In Re Hansen

Annotate this Case

584 P.2d 805 (1978)

In re Robert B. HANSEN, Disciplinary Proceeding.

No. 15605.

Supreme Court of Utah.

August 11, 1978.

LaVar E. Stark, Frances M. Wikstrom, Brian Florence, Ogden, Pamela Greenwood, Salt Lake City, for Utah State Bar.

Edward W. Clyde, William G. Gibbs, J. Thomas Greene, Jr., Salt Lake City, for Robert B. Hansen.

CROCKETT, Justice:

This is a disciplinary proceeding relating to allegations of unprofessional conduct by *806 Robert B. Hansen, Attorney General of the State of Utah. After due investigation and the holding of hearings by its disciplinary committee, the Utah State Bar Commission adopted the findings and recommended to this Court that the respondent attorney be suspended from the practice of law for one year.

The findings of the Bar as to conduct which did not meet the required professional standards are two types: one related to delays and delinquencies in collecting and remitting money to his clients; the other related to activities in connection with the prosecution of Salt Lake City v. Piepenburg wherein the charge was showing a pornographic movie.[1]

It appears that prior to being elected as Attorney General, the respondent was involved in the operation of a collection agency which handled a large number of accounts. One finding is that with respect to one of these accounts he failed to maintain adequate records of the funds collected, permitted the money collected to be commingled with his own funds, did not render prompt and sufficient accounting to his clients and make prompt remittance of funds, failed to reasonably cooperate and communicate with his clients or with their subsequently engaged counsel, and that remittance to his client was not made until collateral pressures were applied to respondent.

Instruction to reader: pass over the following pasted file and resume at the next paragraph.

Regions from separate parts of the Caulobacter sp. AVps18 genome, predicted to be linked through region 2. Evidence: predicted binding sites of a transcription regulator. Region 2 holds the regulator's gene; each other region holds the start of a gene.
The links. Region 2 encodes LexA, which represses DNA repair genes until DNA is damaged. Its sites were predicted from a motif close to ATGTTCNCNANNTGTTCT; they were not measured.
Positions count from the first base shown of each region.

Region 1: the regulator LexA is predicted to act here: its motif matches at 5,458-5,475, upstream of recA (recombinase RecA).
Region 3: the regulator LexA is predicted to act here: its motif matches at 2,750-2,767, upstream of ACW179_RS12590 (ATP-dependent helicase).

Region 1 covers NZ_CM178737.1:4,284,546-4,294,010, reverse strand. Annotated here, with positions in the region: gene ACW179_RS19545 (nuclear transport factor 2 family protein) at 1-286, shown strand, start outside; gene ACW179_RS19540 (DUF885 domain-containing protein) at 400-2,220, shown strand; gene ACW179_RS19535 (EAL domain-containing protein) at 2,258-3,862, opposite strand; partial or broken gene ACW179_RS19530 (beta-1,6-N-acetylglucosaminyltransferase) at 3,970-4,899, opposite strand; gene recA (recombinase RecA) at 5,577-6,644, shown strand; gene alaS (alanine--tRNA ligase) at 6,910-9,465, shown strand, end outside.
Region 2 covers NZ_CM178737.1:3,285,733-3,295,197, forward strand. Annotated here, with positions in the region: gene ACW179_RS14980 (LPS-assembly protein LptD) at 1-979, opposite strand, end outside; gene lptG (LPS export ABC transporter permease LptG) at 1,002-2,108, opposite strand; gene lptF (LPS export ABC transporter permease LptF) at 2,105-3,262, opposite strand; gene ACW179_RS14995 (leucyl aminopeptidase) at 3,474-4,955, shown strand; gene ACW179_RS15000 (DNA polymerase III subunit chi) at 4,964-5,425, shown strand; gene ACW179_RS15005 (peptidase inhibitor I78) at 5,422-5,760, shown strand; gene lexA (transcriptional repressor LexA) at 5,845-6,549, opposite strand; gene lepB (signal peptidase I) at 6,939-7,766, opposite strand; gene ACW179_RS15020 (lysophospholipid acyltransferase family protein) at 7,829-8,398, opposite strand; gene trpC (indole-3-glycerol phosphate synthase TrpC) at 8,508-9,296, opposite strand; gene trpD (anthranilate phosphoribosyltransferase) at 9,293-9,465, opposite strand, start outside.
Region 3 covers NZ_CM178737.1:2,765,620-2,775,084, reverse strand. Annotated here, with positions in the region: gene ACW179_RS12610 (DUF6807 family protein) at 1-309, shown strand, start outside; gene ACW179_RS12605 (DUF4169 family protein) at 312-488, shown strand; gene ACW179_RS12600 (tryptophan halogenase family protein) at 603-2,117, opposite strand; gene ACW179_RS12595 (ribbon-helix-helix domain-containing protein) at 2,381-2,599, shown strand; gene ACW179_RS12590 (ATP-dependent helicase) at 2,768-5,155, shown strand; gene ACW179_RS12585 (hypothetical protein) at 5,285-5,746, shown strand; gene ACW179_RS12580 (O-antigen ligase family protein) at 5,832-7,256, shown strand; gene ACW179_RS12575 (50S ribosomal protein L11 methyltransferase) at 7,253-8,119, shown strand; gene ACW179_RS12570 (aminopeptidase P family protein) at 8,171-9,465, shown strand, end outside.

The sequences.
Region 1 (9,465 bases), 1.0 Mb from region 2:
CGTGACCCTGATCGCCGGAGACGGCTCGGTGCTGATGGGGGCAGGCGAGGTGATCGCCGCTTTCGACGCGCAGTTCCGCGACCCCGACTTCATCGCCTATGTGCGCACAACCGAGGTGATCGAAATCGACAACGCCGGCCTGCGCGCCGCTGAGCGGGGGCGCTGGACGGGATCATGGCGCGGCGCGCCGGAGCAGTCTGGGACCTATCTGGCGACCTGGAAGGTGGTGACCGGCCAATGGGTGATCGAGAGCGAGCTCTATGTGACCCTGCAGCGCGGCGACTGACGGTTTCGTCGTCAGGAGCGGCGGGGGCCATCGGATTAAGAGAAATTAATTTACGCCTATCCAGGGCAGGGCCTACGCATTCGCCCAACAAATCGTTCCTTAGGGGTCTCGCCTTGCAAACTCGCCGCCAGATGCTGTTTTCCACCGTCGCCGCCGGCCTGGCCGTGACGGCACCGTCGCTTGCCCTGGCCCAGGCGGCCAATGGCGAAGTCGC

Another matter of similar character related to the handling of a divorce and the collection of child support, in which comparable findings were made.

The charge of misconduct in connection with the case of Salt Lake City v. Piepenburg is of a different character. It is that, as Deputy Attorney General, he associated himself as counsel for the prosecution and in connection therewith caused an investigation to be made of prospective jurors, which included the interviewing of their neighbors, friends and church officials. Concerning this the Bar found that there was no violation of the Rules of Professional Conduct. However, with respect to another aspect of that same case, the complaint is that the respondent, in an interview with a television reporter, made statements concerning the strength of the prosecution's case and the likelihood of its outcome. The statements were reported on public television, all of which was found to be a violation of Rule IV, Canon 7, DR 7-107(B)(6).

In preface to considering the findings just recited and what should be done about them, there are certain foundational principles to be had in mind. It is not to be questioned that the licensing of an attorney permits him to hold himself out to the public as one learned and skilled in handling legal problems and procedures, that he will become identified with and take care of his clients interests with reasonable diligence and a high degree of fidelity. Neither is it to be questioned that in this instance there has been failure to some extent to measure up to that high standard. Accepting the foregoing as a premise, the question of critical concern is as to what is the just and appropriate corrective penalty or sanction to be imposed. In assuming the responsibility of this Court to make that determination, we think it is both wise and desirable to consider all relevant factors.

Speaking in generality, it is to be realized that the attainment of a profession usually represents, in addition to the years of education devoted to that purpose, the commitment of a lifetime to a man's career and that therefore, the deprivation of that privilege is something which should not be done lightly, nor at all unless the attorney is guilty of some culpable wrong or there is some other serious matter to justify that kind of surgery on his means of livelihood. This has special application in the instant case because Mr. Hansen has been elected by the people of this state as its Attorney General and thus has various important responsibilities to fulfill in which he would be hampered, at least to some extent, by his suspension from practice. This is said without intending any disparagement of the *807 principle that the holding of public office should not exempt one from being held accountable for any misdoings, nor from just and proper penalties therefor. On the other hand, in matters such as we are concerned with here, which occurred before respondent's election as Attorney General, and do not pertain to his public duties, he should not be held more accountable nor dealt with more harshly than others would be.